What is the role of parents in helping students understand diversity in order to live meaningful lives?
There is no question that U.S. society is becoming increasingly diverse. This diversity spans race, ethnicity, socioeconomic status, gender, sexual orientation, geography, educational background, ability (cognitive, social, physical), religion, and language.
Schools across the country are not exempt from diversity; they are also increasingly diverse.
When one thinks about diversity, he or she might begin by looking inward rather than outside of the self. Each of us brings layers of diversity to particular social contexts, and acknowledging this diversity can be an important precursor to living and learning with others in a school community and beyond.
In this article, I provide what can be considered some strategies or suggestions for parents to help their children more deeply understand human diversity. A central theme of the article is captured in the title: What’s a Parent to Do?
Perhaps more than a set of strategies or suggestions is the importance of parents having the mindset to lead their children in ways that are welcoming and supportive of all people in a school community. In some instances throughout this article, I have intentionally shared personal stories to help elucidate the points made.
I have included these narratives to (1) suggest that I am consistently and persistently learning about myself and others; (2) emphasize the richness and possibility embedded in personal experiences; and (3) invite others to think about their own stories related to diversity and how those narratives have shaped who they are and what they believe thus far about themselves and others.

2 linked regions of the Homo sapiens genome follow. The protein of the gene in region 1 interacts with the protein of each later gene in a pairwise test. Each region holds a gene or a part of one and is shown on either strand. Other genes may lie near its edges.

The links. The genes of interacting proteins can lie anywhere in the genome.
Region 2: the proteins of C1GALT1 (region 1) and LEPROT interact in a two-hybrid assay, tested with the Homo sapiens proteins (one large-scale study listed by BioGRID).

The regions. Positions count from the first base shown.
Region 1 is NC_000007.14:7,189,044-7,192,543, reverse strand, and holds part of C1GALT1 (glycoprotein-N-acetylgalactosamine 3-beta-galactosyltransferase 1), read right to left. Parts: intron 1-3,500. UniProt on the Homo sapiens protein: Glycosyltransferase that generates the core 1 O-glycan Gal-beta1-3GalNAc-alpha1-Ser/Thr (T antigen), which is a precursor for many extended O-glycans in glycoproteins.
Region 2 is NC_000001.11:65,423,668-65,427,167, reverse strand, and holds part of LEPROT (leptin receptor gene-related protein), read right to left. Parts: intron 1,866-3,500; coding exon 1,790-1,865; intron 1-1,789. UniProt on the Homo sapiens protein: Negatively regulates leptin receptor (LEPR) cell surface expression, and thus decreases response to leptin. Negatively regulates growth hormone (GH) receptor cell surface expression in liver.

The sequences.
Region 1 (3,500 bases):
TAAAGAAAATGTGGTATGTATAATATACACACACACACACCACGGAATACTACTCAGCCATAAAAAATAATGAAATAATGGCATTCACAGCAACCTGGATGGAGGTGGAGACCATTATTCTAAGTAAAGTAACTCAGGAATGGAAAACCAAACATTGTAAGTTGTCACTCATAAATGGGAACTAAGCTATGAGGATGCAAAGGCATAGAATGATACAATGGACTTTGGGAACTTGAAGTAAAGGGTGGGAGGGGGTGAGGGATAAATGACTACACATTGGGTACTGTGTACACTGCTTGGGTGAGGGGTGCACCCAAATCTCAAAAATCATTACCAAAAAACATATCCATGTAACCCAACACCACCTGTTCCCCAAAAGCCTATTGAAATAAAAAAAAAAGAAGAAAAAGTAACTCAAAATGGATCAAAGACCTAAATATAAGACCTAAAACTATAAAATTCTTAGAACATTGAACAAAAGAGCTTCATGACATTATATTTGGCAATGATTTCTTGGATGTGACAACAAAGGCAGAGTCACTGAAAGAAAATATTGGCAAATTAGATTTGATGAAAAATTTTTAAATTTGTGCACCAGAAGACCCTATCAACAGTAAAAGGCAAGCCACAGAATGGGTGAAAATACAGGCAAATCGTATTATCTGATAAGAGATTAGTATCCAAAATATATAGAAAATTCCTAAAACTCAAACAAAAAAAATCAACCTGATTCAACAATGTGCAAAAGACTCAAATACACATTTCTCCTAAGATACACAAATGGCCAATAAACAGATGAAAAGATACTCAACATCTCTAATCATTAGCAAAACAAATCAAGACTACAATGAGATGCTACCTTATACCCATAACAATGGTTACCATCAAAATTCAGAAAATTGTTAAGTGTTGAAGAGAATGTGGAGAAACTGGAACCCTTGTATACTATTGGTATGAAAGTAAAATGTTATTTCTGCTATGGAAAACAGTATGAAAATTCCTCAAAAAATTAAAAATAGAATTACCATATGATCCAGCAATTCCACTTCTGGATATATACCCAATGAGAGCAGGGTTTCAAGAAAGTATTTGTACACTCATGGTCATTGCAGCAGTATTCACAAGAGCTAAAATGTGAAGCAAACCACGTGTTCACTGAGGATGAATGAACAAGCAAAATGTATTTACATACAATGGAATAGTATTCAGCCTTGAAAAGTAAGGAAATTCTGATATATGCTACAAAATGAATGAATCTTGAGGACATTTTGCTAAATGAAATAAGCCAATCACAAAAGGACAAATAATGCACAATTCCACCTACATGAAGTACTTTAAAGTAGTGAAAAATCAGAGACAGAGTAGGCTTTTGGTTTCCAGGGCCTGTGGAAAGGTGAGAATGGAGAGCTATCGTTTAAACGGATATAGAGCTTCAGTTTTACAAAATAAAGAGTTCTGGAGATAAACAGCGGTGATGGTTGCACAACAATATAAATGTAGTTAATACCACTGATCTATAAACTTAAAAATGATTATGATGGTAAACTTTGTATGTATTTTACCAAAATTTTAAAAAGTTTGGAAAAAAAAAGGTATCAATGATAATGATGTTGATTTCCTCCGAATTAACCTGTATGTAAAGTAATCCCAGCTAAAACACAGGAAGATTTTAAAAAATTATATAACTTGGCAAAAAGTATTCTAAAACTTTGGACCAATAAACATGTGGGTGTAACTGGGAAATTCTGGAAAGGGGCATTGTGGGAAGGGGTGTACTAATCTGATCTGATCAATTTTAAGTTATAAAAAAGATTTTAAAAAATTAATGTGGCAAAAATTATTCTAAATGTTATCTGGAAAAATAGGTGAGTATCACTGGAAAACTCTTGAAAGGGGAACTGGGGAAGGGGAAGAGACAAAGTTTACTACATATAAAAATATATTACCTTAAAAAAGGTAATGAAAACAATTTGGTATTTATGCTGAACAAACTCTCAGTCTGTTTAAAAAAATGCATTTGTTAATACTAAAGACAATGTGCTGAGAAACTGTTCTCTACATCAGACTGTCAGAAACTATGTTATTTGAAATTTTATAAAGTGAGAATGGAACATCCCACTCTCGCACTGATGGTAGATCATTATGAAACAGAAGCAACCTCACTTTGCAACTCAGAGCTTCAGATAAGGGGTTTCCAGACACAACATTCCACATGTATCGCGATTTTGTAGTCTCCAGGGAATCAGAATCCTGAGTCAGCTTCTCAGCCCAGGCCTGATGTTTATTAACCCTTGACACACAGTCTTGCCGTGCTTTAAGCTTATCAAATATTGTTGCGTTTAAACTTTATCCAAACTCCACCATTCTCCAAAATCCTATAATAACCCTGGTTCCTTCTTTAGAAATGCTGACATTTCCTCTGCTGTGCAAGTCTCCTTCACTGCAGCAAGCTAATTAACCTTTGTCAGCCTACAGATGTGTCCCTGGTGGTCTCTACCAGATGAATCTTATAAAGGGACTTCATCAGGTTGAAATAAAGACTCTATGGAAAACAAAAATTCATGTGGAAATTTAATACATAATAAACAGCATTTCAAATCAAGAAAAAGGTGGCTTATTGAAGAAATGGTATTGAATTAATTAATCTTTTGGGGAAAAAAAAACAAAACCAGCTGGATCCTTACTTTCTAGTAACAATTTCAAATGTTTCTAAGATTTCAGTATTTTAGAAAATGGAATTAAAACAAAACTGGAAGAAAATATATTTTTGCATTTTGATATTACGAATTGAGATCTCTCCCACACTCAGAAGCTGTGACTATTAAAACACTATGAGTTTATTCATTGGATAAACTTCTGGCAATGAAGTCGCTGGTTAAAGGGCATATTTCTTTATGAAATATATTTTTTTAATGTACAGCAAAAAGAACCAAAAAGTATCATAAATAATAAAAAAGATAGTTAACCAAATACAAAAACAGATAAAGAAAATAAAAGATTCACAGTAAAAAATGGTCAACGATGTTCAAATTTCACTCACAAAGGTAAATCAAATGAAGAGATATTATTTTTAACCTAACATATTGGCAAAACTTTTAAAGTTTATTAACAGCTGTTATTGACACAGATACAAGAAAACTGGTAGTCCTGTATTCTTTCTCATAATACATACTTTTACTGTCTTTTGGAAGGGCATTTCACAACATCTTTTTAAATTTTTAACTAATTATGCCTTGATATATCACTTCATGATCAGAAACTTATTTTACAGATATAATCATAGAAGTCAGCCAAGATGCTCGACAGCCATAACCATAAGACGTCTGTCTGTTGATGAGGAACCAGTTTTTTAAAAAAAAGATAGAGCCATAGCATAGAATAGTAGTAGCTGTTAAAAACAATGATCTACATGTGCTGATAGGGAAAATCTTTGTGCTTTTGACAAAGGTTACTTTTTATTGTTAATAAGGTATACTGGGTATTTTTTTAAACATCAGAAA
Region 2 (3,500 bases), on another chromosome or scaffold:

Four Suggestions on What Parents Can Do To Help Their Kids Understand Diversity
Broaden Social Network Comfort Zones
An important step to deepen understanding about diversity is to socialize with people whom you may not normally (or naturally) associate. The idea that we learn best from those who challenge our own ways of thinking and being in the world is relevant when thinking about diversity. The point is that broadening social networks can be important to the ways in which we better understand ourselves and others. Invite new friends over to dinner parties or simply set up opportunities for coffee with other parents in your child’s classroom.
Engage in Real Conversations About Diversity... continue reading
H. Richard Milner IV is associate professor of education in the Department of Teaching and Learning at Vanderbilt University. He is the author of Start Where You Are, But Don’t Stay There: Understanding Diversity, Opportunity Gaps, and Teaching in Today’s Classrooms(2010).
He speaks to teachers, students, administrators, and parents across the country, and can be reached at email@example.com.